Under section 5(1) of, the. Married Women’s Property Ordinance,a married woman was capable of holding movable and immovableproperty, as if she' were a ‘feme sole’ and under section 5(2), ofsuing and'being sued in all respects as if she Were'& ‘feme sole’.(Lee, ibid page 65, note'2). But these Ordinances did not apply tomarried women who were subject to the Tesawalamai and theycontinued to be governed by the Roman-Dutch Law on these matters,subject to the statutory modifications brought about by the JafinaMatrimonial Rights and Inheritance Ordinance. 1 of 1911, as amendedby No. 58 of .1947 (Cap. 58). The Jaffna Matrimonial Rights andInheritance Ordinance contains no provision in. regard .to the statusof a married woman to sue or be sued in a Court of Law. Dr.Tambiah in his book referred to earlier, says at page 130:..
…■ .-.f< ,
CAIbrahim i. Anndmma(/< Ahr-. J i
■, ,. . •» •»* «1 i
^ 2 1
“It is, not clear from the decisions' of our Courts whether thelaw of Tesawalamai contained any special rule on this subject.An analysis of some decisions shows that on the ground ofexpediency our Courts have adopted certain rules. In a casusomissus it was natural to resort to:thc Roman-Dutch Law onthe subject”.
He refers to the District Court of Jaffna case of Sitmapodian vs.Sinapulle, (6), where it was held that the wife cannot be sued alonewithout her husband being joined. But Dr. Tambiah says – "It isnot clear whether our.,«•>••) c
“Judges were adopting the Roman-Dutch' Law or following anypeculiar customary rule in this matter.” ' ■’'''
He then goes on to say “whatever system of law has been adoptedit is settled that a wife governed' by the Tesawalamai must beassociated by the husband, if they are living together".
•…-rj- • i•' '*•’
In Piragasam Vs Mariamma, (7) Swan, J,. took the view that^amarried woman govertied by the Tesawalamai must either be assistedby her husband or obtain the sanction of Court to sue alone. Butthat was a case where vt was conceded by Counsel that a marriedwoman governed by the-Tesawalaniai cannot sue alone.
In1 ^A'nrid^'ilWi'Vs Eswaralingam^8). a husband to whom theTesawalamai Applied "purported to, donate not only his own. sharebut als'o' his wife’s half share of the tediatetam before the date ofthe operation of the Jaffna Matrimonial Rights and Inheritance(Amendment) Ordinance, No. 58 of 1947. Subsequently, in October1955, the donee sold the property to t'hti 3rd defendant. It was heldthat the donation was invalid as to the' wife’s share; that the wife,by reason of the donation, became co-owner with the donee; thatthe wife’s legal relationship to the donee was such as to confer onher the right of pre-emption of the share held by the donee^andthat the wife was entitled, in her own right, to maintain an actjqnfor pre-emption during the subsistence of her marriage with herhusband. In such a case, the husband, if he chose to remain inactive,may be joined as a defendant. H.N. G. Fernando, J. as he then was, said-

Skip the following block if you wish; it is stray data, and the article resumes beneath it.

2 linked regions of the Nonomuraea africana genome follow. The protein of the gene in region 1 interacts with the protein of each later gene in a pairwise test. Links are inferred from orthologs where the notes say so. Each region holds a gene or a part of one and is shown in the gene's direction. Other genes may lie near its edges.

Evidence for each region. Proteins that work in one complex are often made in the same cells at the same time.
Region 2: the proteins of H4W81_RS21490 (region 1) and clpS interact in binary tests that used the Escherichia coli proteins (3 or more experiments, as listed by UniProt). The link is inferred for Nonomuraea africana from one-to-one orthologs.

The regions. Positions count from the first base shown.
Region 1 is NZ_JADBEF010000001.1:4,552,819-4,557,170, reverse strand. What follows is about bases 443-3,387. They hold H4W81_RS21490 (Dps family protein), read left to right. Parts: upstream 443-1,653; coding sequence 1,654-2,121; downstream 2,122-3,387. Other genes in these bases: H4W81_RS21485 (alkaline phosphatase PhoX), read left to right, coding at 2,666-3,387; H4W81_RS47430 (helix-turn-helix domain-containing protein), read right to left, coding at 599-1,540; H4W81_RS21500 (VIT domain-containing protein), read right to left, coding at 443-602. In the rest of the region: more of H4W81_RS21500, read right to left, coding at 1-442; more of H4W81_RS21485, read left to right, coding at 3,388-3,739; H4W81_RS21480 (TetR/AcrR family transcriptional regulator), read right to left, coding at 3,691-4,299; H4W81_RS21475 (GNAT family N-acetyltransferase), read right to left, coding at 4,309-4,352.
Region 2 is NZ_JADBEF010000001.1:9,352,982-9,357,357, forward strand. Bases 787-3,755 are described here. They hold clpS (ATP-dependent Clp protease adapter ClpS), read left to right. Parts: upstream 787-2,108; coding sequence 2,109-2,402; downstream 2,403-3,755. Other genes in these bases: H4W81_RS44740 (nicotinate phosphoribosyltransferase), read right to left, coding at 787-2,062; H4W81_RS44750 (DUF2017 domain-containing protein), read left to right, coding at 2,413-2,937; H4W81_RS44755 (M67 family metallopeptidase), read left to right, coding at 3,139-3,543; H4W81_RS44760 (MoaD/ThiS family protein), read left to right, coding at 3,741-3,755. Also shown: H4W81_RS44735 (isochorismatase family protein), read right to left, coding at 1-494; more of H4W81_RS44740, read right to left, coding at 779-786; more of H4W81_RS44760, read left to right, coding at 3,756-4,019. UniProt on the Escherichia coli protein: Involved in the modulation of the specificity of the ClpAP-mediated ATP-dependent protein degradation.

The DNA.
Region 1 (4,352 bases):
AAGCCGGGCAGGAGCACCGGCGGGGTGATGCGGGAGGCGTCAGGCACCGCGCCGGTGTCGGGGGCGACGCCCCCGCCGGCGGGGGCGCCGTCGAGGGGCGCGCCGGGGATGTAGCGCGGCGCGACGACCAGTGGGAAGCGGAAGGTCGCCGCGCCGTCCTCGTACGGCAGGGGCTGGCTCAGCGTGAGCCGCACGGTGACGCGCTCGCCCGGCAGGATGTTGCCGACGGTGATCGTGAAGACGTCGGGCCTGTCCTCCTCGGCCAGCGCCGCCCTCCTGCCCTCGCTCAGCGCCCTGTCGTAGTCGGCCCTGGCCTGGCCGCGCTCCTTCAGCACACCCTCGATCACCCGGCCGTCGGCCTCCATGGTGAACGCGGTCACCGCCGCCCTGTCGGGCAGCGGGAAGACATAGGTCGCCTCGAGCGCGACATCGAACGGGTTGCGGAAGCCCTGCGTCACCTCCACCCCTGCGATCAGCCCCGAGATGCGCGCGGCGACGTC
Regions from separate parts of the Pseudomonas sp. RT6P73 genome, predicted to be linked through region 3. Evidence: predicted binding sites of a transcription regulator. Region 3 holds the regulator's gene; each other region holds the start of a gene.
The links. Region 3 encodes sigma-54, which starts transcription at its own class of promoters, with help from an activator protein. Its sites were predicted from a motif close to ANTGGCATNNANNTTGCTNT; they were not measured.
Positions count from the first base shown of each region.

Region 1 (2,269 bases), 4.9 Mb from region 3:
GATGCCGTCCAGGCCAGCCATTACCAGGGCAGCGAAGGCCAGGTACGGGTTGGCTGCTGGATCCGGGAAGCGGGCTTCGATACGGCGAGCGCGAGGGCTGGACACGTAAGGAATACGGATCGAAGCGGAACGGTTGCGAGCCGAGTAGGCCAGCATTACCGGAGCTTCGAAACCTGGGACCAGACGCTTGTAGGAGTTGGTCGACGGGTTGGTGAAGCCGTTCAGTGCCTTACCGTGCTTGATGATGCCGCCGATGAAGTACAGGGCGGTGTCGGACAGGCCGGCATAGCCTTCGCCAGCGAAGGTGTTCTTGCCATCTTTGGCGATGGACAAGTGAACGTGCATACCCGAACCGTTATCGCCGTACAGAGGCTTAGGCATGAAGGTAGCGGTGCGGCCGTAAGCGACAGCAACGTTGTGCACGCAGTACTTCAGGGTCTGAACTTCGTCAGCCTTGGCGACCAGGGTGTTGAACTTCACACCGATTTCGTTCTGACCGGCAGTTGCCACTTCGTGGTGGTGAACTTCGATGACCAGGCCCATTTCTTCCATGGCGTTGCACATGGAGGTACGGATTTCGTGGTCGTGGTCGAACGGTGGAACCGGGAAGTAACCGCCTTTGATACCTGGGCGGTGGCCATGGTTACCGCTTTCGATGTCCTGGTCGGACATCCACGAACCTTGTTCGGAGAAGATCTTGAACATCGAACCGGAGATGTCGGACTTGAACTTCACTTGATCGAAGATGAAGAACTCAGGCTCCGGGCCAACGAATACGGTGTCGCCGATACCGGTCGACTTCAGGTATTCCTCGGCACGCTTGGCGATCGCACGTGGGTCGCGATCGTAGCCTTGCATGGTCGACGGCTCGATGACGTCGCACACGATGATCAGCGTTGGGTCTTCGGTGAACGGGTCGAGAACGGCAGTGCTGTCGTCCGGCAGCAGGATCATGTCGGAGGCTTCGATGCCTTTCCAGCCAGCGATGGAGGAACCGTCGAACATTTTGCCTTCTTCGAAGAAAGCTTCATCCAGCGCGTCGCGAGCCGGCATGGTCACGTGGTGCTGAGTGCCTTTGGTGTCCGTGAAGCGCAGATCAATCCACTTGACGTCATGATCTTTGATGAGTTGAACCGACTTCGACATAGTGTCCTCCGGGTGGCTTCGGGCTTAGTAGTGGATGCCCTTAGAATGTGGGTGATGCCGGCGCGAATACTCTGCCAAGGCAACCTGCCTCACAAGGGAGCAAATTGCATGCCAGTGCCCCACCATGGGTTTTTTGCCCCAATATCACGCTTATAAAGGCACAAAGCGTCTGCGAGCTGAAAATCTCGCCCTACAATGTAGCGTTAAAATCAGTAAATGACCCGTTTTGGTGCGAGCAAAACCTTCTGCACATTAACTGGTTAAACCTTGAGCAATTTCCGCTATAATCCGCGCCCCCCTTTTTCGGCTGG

. “It being clear law that a husband cannot validly donate•>'<* the wife’s half-share of the tediatetam, it would beunreasonable to suppose that a wife, although a co-ownerwith a person to whom the husband purports to transferthe entirety of the property, is powerless to assert her
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(1982) 2 S I R.
right either by way of vindication or pre-emption, if thehusband chooses to remain inactive. In the absence ofany authority to the contrary or any express provisionsin. tiiC Tesawalamaj debarring a wife from suing alone insuch a case, I consider it only reasonable to apply in thissituation the well known practice that a party who shouldjoin as a plaintiff, but refuses to do so, may instead bejoined as a defendant. In this way resort may, I think,be had to the principle ‘ubi jus ibi remedium’.
In that case the husband had been joined as a defendant and theaction was held to be properly consitituted. In my respectful viewthere was no need, to resort to the principle 'ubi jus ibi remedium’,since the husband by his wrongful act of donating his wife’s halfshare of the tediatetam made himself liable to be sued by his wifeunder the third exception to the Roman-Dutch Law rule that amarried woman cannot sue alone in law. Where there is a casusomissus in the Tesawalamai, recourse must be had to the Roman-DutchLaw.
In Sabapathipillai vs. Sinnatambi (9), the Privy Council held thatwhere the Tesawalamai is silent, the Roman-Dutch Law is applicable.Mr. L. M. D. de Silva, P.C. in that case said:
“The Tesawalamai is a body of customary law obtaining amongthe inhabitants of the Northern Province of Ceylon. Its originhas been the subject of some controversy. It was collected andput into writing at the instance of the Dutch Governor Simmonsin 1706 and after the British occupation, given the force of lawby Regulation 18 of 1906 which as amended by Ordinance No.5 of 1869 is now chapter 51 of the Legislative Enactments ofCeylon, (now Cap. 63 RLE)”
The Tesawalamai and the Jaffna Matrimonial Rights and InheritanceOrdinance made no provision for a married woman to sue or besued in a Court of law, so that according to the Privy Councildecision, recourse must be had to the Roman-Dutch Law. Dr.Tambiah in his book, the Laws and Customs of the Tamils of Jaffna,at page. 131, expresses the opinion that since the Tesawalamai doesnot contain any precise provisions in regard to the married woman’s. capacity to litigate, one should apply the Roman-Dutch Law to thematter.
There is a case reported by Marshall at page 160, where the partieswere Malabar inhabitants and the action was brought by the wife,
Ibrahim v. Annamma II..H. tic AMs. J.)
to recover the sum of £30, being the profits of certain propertywhich had been settled on the wife by her parents, at her marriageHaving obtained judgment, she afterwards moved for execution againsthis person, on which motion the doubt expressed by the DistrictJudge arose. The Supreme Court took the view that –
“as the law admits of absolute and distinct separation, of interestand property between husband and wife, the law must alscprovide an adequate remedy for either party whose right mightbe infringed by the other".•